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Inside the Ford Shelby Mustang GT350R-C

Inside the new Ford Shelby Mustang GT350R-C…

Photo: Wes Duenkel/Ford Racing

Photo: Wes Duenkel/Ford Racing

While anticipation builds towards the race debut of the Ford GT next year, the Detroit manufacturer recently unleashed an all-new racer for the Continental Tire SportsCar Challenge that’s already been making waves in the paddock.

Having made its competition debut in last month’s Continental Tire 150 at The Glen, Ford’s Shelby Mustang GT350R-C is the latest pony car to hit the race track, and one of the biggest steps forward in the history of the legendary platform.

It’s also one of the first products to have come out of the Ford Performance group, which sees the brand’s high-performance vehicles and motorsports activities now aligned under the one roof.

“The timing for the GT350R-C program was actually very good with the creation of Ford Performance,” Ford Performance Motorsports and Advanced Engineering Manager Mark Rushbrook told Sportscar365.

“When we brought our motorsports activities into Ford Performance, my team was able to work directly with the street car teams.

“We were able to take their learnings they had through the end of the year with everything on the street car and were able to start the race car development program, working with our partners at Multimatic.”

Rushbrook, who previously worked on Mustang production cars, is now overseeing the brand’s motorsports engineering department, which for the past eight months has included development of the GT350R-C.

The Multimatic-built car, the successor to the race-winning Mustang Boss 302R, shares a direct correlation to the race-inspired GT350R, which was launched at the North American International Auto Show in January.

“We’ve been able to make some rapid improvements to get that to be a good, solid car,” Rushbrook said. “There were new things to learn there but certainty with the tools and knowledge, we knew the right knobs to turn and able to get it pretty quickly.”

One of the biggest changes from previous-generation Mustangs is the adoption of fully independent rear suspension, which has given the GT350R-C a whole new stance, as well as increased flexibility in setup options.

“[We’ve been able to turn] the knobs for the independent rear suspension and even the new front suspension with the multi-link lower control arm, and being able to know what bushings to stiffen up or where to put a cross-axis ball joint, and make small geometry changes,” Rushbrook said.

The other important aspect of the GT350R-C is its flat crank, which has made the 5.2-liter V8 the most powerful normally aspirated engine Ford has ever produced for its production lineup.

“That was a critical part to have in the race car,” Rushbrook said. “We obviously had to make some modifications to the engine, within the rules, but we wanted to keep it as stock as possible.

“With the GT350R, it’s intended to go to the track and it does very well there. So to go race it, in a true racing series, we just wanted to put a few small improvements in it.”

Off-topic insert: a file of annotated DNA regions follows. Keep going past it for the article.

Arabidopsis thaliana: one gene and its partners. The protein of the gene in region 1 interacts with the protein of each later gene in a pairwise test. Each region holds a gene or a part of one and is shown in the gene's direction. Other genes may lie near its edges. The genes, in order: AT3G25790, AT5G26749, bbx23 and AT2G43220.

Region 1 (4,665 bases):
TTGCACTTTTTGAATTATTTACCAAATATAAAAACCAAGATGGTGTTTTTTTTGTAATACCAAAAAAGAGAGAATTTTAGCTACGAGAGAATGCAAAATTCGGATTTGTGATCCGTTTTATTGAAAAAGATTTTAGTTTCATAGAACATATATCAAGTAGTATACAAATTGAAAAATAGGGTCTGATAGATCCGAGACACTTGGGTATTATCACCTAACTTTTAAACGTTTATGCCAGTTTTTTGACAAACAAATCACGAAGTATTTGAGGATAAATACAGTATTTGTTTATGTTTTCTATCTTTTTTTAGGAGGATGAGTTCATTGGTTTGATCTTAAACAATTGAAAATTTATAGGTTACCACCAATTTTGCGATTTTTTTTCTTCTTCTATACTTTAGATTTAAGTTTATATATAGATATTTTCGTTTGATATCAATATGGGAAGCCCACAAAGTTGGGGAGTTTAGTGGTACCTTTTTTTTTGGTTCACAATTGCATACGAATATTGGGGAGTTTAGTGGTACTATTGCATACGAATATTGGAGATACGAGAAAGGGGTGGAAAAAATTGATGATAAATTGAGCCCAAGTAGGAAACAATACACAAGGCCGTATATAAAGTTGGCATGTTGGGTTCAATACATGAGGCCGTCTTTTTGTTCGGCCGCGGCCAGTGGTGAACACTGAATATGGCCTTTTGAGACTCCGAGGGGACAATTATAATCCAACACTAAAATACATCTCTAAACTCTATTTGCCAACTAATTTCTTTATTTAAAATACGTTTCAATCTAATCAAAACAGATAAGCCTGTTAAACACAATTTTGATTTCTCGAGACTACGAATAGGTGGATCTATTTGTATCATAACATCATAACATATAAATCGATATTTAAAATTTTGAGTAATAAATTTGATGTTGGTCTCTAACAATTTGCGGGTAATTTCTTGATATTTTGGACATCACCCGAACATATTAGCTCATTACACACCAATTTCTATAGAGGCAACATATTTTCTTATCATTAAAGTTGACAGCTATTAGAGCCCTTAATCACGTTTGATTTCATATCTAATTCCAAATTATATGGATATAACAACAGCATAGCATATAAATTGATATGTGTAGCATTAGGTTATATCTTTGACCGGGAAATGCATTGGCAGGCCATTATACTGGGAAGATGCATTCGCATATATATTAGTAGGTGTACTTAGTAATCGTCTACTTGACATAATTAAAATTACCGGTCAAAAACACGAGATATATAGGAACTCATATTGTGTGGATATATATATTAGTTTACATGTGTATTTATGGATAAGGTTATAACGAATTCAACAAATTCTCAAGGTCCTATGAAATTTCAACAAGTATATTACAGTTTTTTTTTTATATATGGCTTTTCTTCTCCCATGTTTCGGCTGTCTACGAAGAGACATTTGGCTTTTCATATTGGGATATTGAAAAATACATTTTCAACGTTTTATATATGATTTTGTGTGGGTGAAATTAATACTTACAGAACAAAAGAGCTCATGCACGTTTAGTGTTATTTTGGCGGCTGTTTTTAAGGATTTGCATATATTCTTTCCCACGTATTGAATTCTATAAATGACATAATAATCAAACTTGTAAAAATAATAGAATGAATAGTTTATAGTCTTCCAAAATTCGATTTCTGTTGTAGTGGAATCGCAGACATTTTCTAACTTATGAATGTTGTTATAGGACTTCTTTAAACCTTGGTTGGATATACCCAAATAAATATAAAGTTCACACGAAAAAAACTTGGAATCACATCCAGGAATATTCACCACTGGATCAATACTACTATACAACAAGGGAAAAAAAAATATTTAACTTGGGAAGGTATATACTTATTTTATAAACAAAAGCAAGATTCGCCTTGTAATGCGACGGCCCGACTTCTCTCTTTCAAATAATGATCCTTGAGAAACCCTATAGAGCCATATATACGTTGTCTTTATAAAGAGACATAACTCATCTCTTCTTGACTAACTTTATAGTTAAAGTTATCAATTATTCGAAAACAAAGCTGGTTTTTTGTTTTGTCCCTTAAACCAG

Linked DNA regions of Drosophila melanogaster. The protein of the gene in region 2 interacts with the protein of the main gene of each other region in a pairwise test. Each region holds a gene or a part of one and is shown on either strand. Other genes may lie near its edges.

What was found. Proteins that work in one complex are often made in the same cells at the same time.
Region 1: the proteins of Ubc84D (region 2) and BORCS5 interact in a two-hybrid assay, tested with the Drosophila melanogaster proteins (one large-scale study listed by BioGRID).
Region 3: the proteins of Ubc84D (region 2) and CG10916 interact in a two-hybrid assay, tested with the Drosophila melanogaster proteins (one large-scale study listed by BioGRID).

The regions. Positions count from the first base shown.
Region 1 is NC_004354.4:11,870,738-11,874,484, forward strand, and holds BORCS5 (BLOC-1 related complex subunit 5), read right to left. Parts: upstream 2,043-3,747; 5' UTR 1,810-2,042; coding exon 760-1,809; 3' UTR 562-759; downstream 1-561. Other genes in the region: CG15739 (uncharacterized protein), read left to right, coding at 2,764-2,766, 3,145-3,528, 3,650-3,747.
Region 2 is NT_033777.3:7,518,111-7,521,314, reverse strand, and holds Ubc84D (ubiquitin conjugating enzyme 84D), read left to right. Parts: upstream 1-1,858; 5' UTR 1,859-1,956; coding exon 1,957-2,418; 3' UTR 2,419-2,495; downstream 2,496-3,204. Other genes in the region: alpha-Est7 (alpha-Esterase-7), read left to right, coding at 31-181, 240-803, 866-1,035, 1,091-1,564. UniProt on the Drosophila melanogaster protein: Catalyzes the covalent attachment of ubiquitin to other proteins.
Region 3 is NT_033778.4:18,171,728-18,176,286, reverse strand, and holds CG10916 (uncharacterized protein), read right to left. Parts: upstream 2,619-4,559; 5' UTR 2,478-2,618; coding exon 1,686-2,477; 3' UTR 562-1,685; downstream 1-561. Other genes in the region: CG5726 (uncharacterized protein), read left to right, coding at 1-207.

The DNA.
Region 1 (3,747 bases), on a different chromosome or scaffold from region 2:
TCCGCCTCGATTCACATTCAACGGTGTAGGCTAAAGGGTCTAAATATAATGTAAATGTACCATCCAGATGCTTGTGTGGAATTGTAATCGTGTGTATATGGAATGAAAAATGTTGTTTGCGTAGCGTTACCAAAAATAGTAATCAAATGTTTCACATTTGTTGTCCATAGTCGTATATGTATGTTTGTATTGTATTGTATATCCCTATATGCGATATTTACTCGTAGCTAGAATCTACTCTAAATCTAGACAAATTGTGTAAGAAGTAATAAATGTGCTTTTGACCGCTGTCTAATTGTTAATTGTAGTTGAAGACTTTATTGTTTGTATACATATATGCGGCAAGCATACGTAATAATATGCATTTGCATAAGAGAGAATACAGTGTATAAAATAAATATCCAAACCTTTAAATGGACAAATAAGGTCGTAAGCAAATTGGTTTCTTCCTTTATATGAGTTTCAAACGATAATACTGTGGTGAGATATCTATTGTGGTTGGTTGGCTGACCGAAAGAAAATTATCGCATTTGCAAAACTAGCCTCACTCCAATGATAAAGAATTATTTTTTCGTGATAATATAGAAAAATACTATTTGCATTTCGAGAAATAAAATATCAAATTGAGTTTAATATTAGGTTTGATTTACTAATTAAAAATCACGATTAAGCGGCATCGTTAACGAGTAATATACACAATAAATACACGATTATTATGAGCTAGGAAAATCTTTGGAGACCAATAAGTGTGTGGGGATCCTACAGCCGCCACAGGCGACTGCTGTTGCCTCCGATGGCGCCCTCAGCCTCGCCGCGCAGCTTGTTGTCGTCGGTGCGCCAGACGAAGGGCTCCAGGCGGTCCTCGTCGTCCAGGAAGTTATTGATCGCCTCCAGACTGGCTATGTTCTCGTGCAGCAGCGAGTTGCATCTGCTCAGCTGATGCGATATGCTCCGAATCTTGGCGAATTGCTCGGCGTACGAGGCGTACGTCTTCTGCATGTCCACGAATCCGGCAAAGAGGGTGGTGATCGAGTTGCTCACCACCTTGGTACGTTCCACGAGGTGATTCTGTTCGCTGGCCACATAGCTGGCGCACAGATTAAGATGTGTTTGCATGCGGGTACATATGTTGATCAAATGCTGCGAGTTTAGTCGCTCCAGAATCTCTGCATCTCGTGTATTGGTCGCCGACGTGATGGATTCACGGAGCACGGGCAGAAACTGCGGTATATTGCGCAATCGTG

While producing 526 horsepower on the street, the GT350R-C’s engine had to be detuned to make it legal for competition in the Continental Tire Challenge GS class.

Other changes, such as a move from controlled to two-way adjustable shocks and aluminum wheels instead of carbon, also had to be made to conform to IMSA’s tightly controlled regulations.

The car has been through a rapid development schedule, having only had a total of eight on-track test days prior to its race debut, thanks in part to the direct transfer between the production and race car platforms.

“From the point we decided to go to get to here has gone incredibly fast,” Rushbrook said. “But it’s been very exciting, given what the car is, given what the engine is.

“IMSA has been very excited. They want this car to be here. It’s good for the series to have new entries, new excitement and new products and continue the rivalry.”

The GT350R-C is the second all-new car to have been recently built for the top category of Continental Tire Challenge, following the debut of the Chevrolet Camaro Z/28.R last year, which has dominated the GS class.

Ford’s new weapon could change that, although Rushbrook has reiterated the focus for the remainder of the season is on development, with no timeline having been established for customer deliveries.

However, with a debut pole earned by Scott Maxwell and both of the Multimatic Motorsports-run cars leading laps and finishing inside the top-10 in its debut at Watkins Glen last month, there’s plenty of potential for further success this year.

“We want to show the speed capability and durability of the car, so we obviously want to do well in races,”Rushbrook said. “We know that it’s a new car.

“We’ve done a lot of development but new things can crop up at any point in time. So we want to assume that as anything crops up, we want to identify and fix it and continue with it.

“We’d like to win some races and showcase what Ford Performance is capable of doing.”

John Dagys is the founder and Editor-in-Chief of Sportscar365. Dagys spent eight years as a motorsports correspondent for and SPEED Channel and has contributed to numerous other motorsports publications worldwide. Contact John


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